Encyclopedia Astronautica
2008.05.21 - ISS On-Orbit Status 05/21/08


Oleg Kononenko initiated the transfer of the potable water supplies brought up by Progress M-64 to the Service Module (SM)'s Rodnik water tanks (BV1, BV2).

Later, the pumping equipment was dismantled and the activities were closed out. (After hooking up the plumbing connecting the 29P water tanks with the SM Rodnik tankage, the water was transferred at first in self-flow (under its own tank pressure), then using a compressor pump via a GZhS gas/liquid separator, to remove air bubbles in the water. The subsequent filling of the empty Progress tanks with urine will be scheduled later.)

After CDR Volkov prepared the auditory test equipment, he, FE-1 Kononenko & FE-2 Reisman took the periodic O-OHA (on-orbit hearing assessment) test, a 30-min. NASA environmental health systems examination to assess the efficacy of acoustic countermeasures, using a special MEC (Medical Equipment Computer) laptop application. It was the second session for the three crewmembers. (The O-OHA audiography test involves minimum audibility measurements for each ear over a wide range of frequencies (0.25-10 kHz) and sound pressure levels, with the crewmembers using individual-specific Prophonics earphones, Bose ANC headsets and the SLM (sound level meter). To conduct the testing, the experimenter is supported by special EarQ software on the MEC, featuring an up/down-arrow-operated slider for each test frequency that the crewmember moves to the lowest sound pressure level at which the tone can still be heard. The baseline test is required not later than about Flight Day 14 for each new Expedition and is then generally performed once per month. Note: There have been temporary hearing deficits documented on some U.S. and Russian crewmembers, all of which recovered to pre-mission levels.)

Reisman performed the periodic offloading of the Lab CCAA (Common Cabin Air Assembly) dehumidifier's condensate tank, filling a CWC (Contingency Water Container) with the collected water slated for processing. No samples were required. (Transferred quantity is determined by allowing tank and CWC equalize with each other. Tank quantity stabilizes at a value higher than the neutral point.)

Kononenko serviced the Matryoshka-R (RBO-3-2) radiation payload, which has taken over the ESA/RSC-Energia experiment ALTCRISS (Alteino Long Term monitoring of Cosmic Rays on the ISS) with its AST Spectrometer, which Oleg rotated through 90 deg, and ALC (ALTCRISS laptop) equipment on DC1 panel 429.

The FE-2 conducted the periodic (monthly) CSA-CP (Compound Specific Analyzer-Combustion Products) maintenance/checkout, today on all four units. (The CSA-CP is a passive cabin atmosphere monitor that provides quick response capability during a combustion event (fire). Its collected data are stored on a logger. Garrett checked batteries, then zero-calibrated all instruments (to eliminate drift in the combustion sensors). Following zero calibration, the backup units were stowed in the Node, along with the sampling pump, while the prime unit was deployed at the SM Central Post.)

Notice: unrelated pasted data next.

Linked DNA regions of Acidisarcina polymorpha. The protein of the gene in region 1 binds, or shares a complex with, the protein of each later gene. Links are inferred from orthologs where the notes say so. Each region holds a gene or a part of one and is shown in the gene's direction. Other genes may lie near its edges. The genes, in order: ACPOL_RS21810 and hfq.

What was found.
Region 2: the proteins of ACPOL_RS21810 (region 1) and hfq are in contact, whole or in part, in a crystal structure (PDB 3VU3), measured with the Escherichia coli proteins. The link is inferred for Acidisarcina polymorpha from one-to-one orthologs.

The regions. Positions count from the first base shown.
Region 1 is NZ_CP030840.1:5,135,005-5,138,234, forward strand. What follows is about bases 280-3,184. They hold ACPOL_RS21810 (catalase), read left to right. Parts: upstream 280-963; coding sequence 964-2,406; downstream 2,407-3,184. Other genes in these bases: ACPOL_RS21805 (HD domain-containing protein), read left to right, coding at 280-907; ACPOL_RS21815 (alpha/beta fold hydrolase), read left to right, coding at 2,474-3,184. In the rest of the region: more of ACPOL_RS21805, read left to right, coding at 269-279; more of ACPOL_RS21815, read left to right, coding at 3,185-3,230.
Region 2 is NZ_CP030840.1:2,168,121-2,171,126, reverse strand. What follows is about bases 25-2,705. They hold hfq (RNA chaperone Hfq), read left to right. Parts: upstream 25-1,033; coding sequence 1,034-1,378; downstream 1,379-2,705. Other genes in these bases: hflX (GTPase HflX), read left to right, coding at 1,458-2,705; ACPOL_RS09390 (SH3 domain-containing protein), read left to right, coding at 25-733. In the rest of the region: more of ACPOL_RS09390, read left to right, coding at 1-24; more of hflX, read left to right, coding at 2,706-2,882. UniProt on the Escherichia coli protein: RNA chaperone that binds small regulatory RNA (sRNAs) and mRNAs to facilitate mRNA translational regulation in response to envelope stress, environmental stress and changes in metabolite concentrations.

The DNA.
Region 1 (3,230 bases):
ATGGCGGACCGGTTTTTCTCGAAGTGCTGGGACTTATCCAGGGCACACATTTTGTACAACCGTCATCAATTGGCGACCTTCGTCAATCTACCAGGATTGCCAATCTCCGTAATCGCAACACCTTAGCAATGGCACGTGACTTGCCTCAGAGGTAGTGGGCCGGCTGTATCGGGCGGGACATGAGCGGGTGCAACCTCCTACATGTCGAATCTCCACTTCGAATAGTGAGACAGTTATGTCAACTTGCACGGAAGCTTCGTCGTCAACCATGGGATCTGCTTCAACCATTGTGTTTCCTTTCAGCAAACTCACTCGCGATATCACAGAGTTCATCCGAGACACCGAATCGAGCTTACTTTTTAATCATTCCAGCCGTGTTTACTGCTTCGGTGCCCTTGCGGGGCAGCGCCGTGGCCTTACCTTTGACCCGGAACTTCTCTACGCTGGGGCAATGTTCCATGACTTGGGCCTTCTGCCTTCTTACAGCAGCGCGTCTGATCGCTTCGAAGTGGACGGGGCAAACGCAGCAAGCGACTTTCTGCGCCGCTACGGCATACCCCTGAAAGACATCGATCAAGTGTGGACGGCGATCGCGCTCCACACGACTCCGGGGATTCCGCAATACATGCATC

The CDR had an hour reserved for replacing and updating RODF (Russian Operations Data File) procedures pages.

Garrett relocated the IVCPDS/TEPC (Intravehicular Charged Particle Directional Spectrometer/Tissue Equivalent Proportional Counter), the primary radiation measurement tool in the ISS, from the COL (Columbus Orbital Laboratory) to the Lab at position LAB1S4, plugging its power cable in the CHeCS power/data outlet - port J1 on the PS-120 Junction Box at UOP #2. (TEPC was installed on the COL1A3 panel by Peggy Whitson at 3/3, powered from the J01 outlet on the COL1AD1 panel. Before that, Dan Tani had relocated TEPC to the SM (panel 410) on 1/23/08 after it had been running in Node-2 since 12/24/07.)

Sergey unpacked the newly arrived Sokol pressure suit from Progress M-64, conducted a leak check on it and then set it up in the Soyuz BO (Orbital Module) for airing out, i.e., drying out any humidity, later repeating the process on the Sokol gloves. Volkov also prepacked the Sokol with torn zipper for return to Earth. Afterwards, the equipment was stowed.

Reisman & Volkov concluded the Robotics ops begun yesterday by releasing the SSRMS LEE (Space Station Remote Manipulator System/Latching End Effector) at the Node-2 PDGF (Power & Data Grapple Fixture) and maneuvering it to the 1J Docking position. (The base change to the MBS (Mobile Base System) PDGF was completed yesterday by ground commanding.)